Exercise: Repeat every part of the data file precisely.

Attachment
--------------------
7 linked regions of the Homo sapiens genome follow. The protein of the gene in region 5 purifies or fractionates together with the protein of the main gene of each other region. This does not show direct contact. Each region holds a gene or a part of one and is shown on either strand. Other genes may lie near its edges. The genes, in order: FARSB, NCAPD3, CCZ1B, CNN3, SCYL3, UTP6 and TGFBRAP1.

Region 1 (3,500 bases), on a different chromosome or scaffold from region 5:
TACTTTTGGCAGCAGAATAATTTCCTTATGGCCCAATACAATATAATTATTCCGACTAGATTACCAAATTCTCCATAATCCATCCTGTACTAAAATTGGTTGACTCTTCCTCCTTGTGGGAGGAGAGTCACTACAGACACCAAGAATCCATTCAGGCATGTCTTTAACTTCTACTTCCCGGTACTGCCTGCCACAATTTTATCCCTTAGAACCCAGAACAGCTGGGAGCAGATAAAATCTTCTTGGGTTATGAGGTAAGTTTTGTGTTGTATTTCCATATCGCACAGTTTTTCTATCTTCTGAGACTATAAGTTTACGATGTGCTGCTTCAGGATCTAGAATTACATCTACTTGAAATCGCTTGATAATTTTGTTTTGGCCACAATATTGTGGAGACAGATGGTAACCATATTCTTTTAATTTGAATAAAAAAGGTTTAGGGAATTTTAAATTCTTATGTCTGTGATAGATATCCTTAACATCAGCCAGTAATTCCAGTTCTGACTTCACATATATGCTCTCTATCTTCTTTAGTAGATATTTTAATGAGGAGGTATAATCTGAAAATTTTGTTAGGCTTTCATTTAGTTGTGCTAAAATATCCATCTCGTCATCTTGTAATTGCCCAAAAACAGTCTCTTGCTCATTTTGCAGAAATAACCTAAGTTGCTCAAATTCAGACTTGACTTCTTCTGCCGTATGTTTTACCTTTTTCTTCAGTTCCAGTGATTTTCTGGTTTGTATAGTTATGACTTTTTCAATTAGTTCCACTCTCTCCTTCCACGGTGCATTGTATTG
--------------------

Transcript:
7 linked regions of the Homo sapiens genome follow. The protein of the gene in region 5 purifies or fractionates together with the protein of the main gene of each other region. This does not show direct contact. Each region holds a gene or a part of one and is shown on either strand. Other genes may lie near its edges. The genes, in order: FARSB, NCAPD3, CCZ1B, CNN3, SCYL3, UTP6 and TGFBRAP1.

Region 1 (3,500 bases), on a different chromosome or scaffold from region 5:
TACTTTTGGCAGCAGAATAATTTCCTTATGGCCCAATACAATATAATTATTCCGACTAGATTACCAAATTCTCCATAATCCATCCTGTACTAAAATTGGTTGACTCTTCCTCCTTGTGGGAGGAGAGTCACTACAGACACCAAGAATCCATTCAGGCATGTCTTTAACTTCTACTTCCCGGTACTGCCTGCCACAATTTTATCCCTTAGAACCCAGAACAGCTGGGAGCAGATAAAATCTTCTTGGGTTATGAGGTAAGTTTTGTGTTGTATTTCCATATCGCACAGTTTTTCTATCTTCTGAGACTATAAGTTTACGATGTGCTGCTTCAGGATCTAGAATTACATCTACTTGAAATCGCTTGATAATTTTGTTTTGGCCACAATATTGTGGAGACAGATGGTAACCATATTCTTTTAATTTGAATAAAAAAGGTTTAGGGAATTTTAAATTCTTATGTCTGTGATAGATATCCTTAACATCAGCCAGTAATTCCAGTTCTGACTTCACATATATGCTCTCTATCTTCTTTAGTAGATATTTTAATGAGGAGGTATAATCTGAAAATTTTGTTAGGCTTTCATTTAGTTGTGCTAAAATATCCATCTCGTCATCTTGTAATTGCCCAAAAACAGTCTCTTGCTCATTTTGCAGAAATAACCTAAGTTGCTCAAATTCAGACTTGACTTCTTCTGCCGTATGTTTTACCTTTTTCTTCAGTTCCAGTGATTTTCTGGTTTGTATAGTTATGACTTTTTCAATTAGTTCCACTCTCTCCTTCCACGGTGCATTGTATTG